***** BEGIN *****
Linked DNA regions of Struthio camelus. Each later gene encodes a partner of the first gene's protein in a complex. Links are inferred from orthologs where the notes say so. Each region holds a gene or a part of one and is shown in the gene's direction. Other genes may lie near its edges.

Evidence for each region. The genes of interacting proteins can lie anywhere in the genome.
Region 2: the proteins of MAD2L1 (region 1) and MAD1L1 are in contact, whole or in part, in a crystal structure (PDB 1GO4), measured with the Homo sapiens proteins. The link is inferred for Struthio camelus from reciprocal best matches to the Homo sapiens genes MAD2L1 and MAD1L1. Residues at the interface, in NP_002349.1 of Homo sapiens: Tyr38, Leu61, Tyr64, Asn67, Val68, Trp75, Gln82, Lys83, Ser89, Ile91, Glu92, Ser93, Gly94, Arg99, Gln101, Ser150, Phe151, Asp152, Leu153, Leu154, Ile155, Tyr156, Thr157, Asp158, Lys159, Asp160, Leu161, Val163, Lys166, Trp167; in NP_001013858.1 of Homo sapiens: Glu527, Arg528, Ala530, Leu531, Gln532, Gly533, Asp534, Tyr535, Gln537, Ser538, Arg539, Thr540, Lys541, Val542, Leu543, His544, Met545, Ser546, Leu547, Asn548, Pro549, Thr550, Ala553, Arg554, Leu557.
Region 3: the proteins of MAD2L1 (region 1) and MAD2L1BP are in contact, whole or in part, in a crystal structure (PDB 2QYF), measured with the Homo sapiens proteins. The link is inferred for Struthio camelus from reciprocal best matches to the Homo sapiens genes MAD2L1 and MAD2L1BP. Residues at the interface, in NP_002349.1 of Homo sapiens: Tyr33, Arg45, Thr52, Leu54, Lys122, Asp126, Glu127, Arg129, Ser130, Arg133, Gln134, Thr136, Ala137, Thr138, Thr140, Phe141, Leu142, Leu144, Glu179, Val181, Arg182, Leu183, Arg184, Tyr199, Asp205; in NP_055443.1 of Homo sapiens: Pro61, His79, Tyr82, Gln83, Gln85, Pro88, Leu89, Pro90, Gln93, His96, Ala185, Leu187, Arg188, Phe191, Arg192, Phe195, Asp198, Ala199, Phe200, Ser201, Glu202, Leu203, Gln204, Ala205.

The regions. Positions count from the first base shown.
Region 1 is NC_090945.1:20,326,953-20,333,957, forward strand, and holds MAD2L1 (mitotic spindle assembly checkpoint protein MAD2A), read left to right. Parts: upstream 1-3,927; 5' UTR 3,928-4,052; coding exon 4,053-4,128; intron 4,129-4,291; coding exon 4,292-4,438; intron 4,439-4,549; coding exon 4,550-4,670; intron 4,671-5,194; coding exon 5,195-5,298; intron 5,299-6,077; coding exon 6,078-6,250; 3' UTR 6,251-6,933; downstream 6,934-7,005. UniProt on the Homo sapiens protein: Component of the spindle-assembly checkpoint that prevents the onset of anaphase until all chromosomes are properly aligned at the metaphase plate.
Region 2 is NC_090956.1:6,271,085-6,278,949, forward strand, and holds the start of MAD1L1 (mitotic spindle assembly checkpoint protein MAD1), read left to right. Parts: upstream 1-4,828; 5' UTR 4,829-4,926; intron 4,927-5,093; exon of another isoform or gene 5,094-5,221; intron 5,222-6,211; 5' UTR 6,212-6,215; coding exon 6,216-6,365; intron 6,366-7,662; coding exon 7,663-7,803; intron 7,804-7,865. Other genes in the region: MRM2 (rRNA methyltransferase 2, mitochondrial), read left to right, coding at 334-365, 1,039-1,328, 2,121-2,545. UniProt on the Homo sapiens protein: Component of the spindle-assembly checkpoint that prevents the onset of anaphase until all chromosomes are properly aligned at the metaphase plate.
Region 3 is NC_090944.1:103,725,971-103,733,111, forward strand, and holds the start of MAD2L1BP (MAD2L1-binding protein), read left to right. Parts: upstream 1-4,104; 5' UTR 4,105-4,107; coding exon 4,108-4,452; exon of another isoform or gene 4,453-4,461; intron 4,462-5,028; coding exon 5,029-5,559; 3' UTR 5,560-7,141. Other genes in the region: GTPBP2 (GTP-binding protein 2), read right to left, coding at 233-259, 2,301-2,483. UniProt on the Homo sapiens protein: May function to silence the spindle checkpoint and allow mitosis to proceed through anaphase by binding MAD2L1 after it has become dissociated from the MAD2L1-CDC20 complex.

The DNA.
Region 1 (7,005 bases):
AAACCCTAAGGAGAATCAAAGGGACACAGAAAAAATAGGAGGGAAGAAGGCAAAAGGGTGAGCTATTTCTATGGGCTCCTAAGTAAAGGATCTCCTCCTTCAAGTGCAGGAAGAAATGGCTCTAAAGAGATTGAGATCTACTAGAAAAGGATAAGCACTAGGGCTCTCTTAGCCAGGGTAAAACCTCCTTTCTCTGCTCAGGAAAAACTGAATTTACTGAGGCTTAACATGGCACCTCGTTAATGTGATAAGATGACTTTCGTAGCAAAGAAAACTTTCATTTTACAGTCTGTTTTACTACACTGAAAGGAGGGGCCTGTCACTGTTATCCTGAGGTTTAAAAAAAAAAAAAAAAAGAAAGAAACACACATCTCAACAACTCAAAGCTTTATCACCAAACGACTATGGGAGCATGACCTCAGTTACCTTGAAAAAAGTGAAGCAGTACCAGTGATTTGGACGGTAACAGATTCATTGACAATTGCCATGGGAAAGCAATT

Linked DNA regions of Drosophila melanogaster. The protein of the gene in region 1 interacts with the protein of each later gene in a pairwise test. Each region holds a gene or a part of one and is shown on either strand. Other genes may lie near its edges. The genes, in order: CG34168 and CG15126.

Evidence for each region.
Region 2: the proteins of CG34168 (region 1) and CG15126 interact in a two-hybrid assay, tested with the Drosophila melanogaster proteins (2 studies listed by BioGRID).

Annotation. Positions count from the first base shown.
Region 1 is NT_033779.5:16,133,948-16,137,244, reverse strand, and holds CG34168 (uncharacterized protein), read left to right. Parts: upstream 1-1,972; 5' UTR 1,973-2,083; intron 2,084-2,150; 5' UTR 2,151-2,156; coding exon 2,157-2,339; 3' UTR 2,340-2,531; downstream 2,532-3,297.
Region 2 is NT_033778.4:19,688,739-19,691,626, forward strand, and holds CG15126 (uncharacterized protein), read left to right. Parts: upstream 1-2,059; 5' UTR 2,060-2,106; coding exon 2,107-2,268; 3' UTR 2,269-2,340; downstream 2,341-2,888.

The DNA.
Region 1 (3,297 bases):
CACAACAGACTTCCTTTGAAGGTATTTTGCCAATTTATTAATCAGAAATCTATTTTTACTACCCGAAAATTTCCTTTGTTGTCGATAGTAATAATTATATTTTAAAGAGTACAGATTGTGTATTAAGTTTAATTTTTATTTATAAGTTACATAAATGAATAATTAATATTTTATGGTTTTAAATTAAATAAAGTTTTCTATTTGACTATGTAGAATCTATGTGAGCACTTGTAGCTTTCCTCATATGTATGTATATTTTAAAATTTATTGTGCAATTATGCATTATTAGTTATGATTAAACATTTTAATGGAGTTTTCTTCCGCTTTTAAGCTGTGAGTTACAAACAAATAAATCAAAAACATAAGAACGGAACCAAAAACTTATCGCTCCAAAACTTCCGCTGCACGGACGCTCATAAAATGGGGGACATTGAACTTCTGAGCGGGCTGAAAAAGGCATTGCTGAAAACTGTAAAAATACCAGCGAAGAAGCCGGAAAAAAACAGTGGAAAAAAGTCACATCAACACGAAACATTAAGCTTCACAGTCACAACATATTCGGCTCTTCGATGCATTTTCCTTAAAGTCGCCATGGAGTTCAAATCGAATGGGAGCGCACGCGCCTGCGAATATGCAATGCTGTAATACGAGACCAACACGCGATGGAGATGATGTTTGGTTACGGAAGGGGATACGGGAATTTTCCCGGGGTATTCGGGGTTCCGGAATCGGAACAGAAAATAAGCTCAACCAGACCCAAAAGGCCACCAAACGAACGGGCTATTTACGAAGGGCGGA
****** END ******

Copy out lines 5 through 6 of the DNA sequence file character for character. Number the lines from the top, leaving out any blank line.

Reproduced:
The regions. Positions count from the first base shown.
Region 1 is NC_090945.1:20,326,953-20,333,957, forward strand, and holds MAD2L1 (mitotic spindle assembly checkpoint protein MAD2A), read left to right. Parts: upstream 1-3,927; 5' UTR 3,928-4,052; coding exon 4,053-4,128; intron 4,129-4,291; coding exon 4,292-4,438; intron 4,439-4,549; coding exon 4,550-4,670; intron 4,671-5,194; coding exon 5,195-5,298; intron 5,299-6,077; coding exon 6,078-6,250; 3' UTR 6,251-6,933; downstream 6,934-7,005. UniProt on the Homo sapiens protein: Component of the spindle-assembly checkpoint that prevents the onset of anaphase until all chromosomes are properly aligned at the metaphase plate.